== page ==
The Impact of Yu Darvish

So, the Rangers have won the rights to Yu Darvish, with a bid of $51.7 million. They now have 30 days to negotiate a deal with Darvish. I expect that on January 18, 2012, there will be a fair amount of angst over the fact that Darvish hasn't signed, with people tweeting that Darvish is prepared to go back to Japan if he doesn't get what he wants, columnists writing that the Rangers may not be able to sign him, and similar drama.

And then he'll sign at the 11th hour, and all the drama will have been for naught, and we'll move forward.

So let's assume now that Darvish signs. That raises several questions...

Where does Yu Darvish slot into the rotation?

I don't know that we can say definitively at this point that Yu Darvish would be the team's Opening Day starter...in fact, at this point, were I to guess as to who I think the Opening Day starter will be, I might say Colby Lewis, rather than Darvish. This isn't a reflection of Darvish's talent, but rather, an acknowledgement of the fact that Darvish is coming to a new country, pitching in a new league, and will be the subject of an immense amount of focus and attention. I don't think it would be unreasonable for the Rangers to decide he'll pitch Game 2 or Game 3 of the regular season, giving him a chance to get a little more acclimated and experience a regular season game on the bench before being thrust out there on the mound.

That being said, the Rangers don't make the sort of financial commitment that Darvish requires if they don't think he's a legit number one. The Rangers are acquiring Darvish with the idea that he'll be that ever-elusive ace, the guy who would pitch Game One of a playoff series. He may pitch Opening Day, he may pitch Game 2 on Saturday, or Game 3 on Sunday (and who knows...from a marketing perspective, the Rangers may prefer him going on Game 3, since he'll generate more buzz and more ticket sales, and the first two games are likely to be sellouts anyway).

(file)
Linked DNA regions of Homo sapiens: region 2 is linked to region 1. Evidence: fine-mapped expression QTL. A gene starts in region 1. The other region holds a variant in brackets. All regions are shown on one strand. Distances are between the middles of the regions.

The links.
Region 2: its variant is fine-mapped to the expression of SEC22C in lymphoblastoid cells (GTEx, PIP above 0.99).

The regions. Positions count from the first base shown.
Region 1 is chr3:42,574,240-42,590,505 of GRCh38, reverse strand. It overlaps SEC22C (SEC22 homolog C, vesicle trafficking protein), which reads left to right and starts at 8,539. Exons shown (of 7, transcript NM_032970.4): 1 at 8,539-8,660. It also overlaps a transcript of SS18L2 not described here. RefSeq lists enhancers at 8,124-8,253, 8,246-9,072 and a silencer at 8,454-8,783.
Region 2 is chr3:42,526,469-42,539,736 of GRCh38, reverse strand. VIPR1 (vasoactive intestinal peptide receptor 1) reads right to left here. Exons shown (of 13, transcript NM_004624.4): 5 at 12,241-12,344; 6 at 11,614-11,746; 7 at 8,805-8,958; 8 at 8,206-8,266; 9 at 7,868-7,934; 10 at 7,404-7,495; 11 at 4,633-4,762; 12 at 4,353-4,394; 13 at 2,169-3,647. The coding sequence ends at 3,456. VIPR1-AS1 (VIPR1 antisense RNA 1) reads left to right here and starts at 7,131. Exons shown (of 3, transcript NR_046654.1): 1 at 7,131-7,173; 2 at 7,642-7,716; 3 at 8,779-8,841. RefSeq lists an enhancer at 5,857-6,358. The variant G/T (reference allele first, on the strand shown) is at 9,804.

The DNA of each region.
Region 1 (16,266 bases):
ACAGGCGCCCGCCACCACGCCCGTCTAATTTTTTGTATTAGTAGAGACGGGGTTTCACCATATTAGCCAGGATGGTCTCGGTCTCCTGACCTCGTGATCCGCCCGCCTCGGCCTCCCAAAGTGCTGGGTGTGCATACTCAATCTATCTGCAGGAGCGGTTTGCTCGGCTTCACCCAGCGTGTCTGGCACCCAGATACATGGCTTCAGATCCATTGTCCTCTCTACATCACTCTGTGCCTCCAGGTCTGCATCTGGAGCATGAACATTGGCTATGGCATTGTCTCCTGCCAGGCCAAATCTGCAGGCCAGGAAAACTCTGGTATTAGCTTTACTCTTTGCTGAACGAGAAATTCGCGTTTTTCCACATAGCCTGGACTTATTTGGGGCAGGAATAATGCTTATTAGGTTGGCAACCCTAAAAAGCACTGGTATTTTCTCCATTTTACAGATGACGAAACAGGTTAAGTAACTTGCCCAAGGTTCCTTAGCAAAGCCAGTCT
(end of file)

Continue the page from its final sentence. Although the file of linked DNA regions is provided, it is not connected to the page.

But he's joining the team to be the #1 starter.

Who gets bumped from the rotation to make room for Darvish?

Good question. Marc Normandin examines the issue at SBN Baseball this morning, and narrows it down to Matt Harrison or Alexi Ogando, who I think are viewed as the most likely candidates to lose their rotation spots.

I think there are three likely scenarios: either Colby Lewis, Matt Harrison, or Derek Holland get traded, Alexi Ogando gets sent back to the bullpen, or Neftali Feliz goes to the minors to work on transitioning back to a starting pitcher.

Taking the last one first, Feliz to AAA would seem to be the least likely of those scenarios to come to pass. In a theoretical world, it probably makes a lot of sense, since Feliz hasn't started regularly since early in the 2009 season, and letting him spend the first half of the season getting used to the heavier workload and working on his offspeed pitches could make him better equipped to perform going forward, along with potentially postponing his free agency eligibility until after 2016.

On the other hand, we're talking about real people here...Feliz was supposedly already very affected by his 9th inning blown save in Game 6 of the World Series, he's a former Rookie of the Year and one of your best pitchers, and sending him down to the minors could deal a blow to his psyche and send a bad message to the rest of the club. It would be difficult, from a p.r. standpoint (both with the fans and the players), to send Feliz out.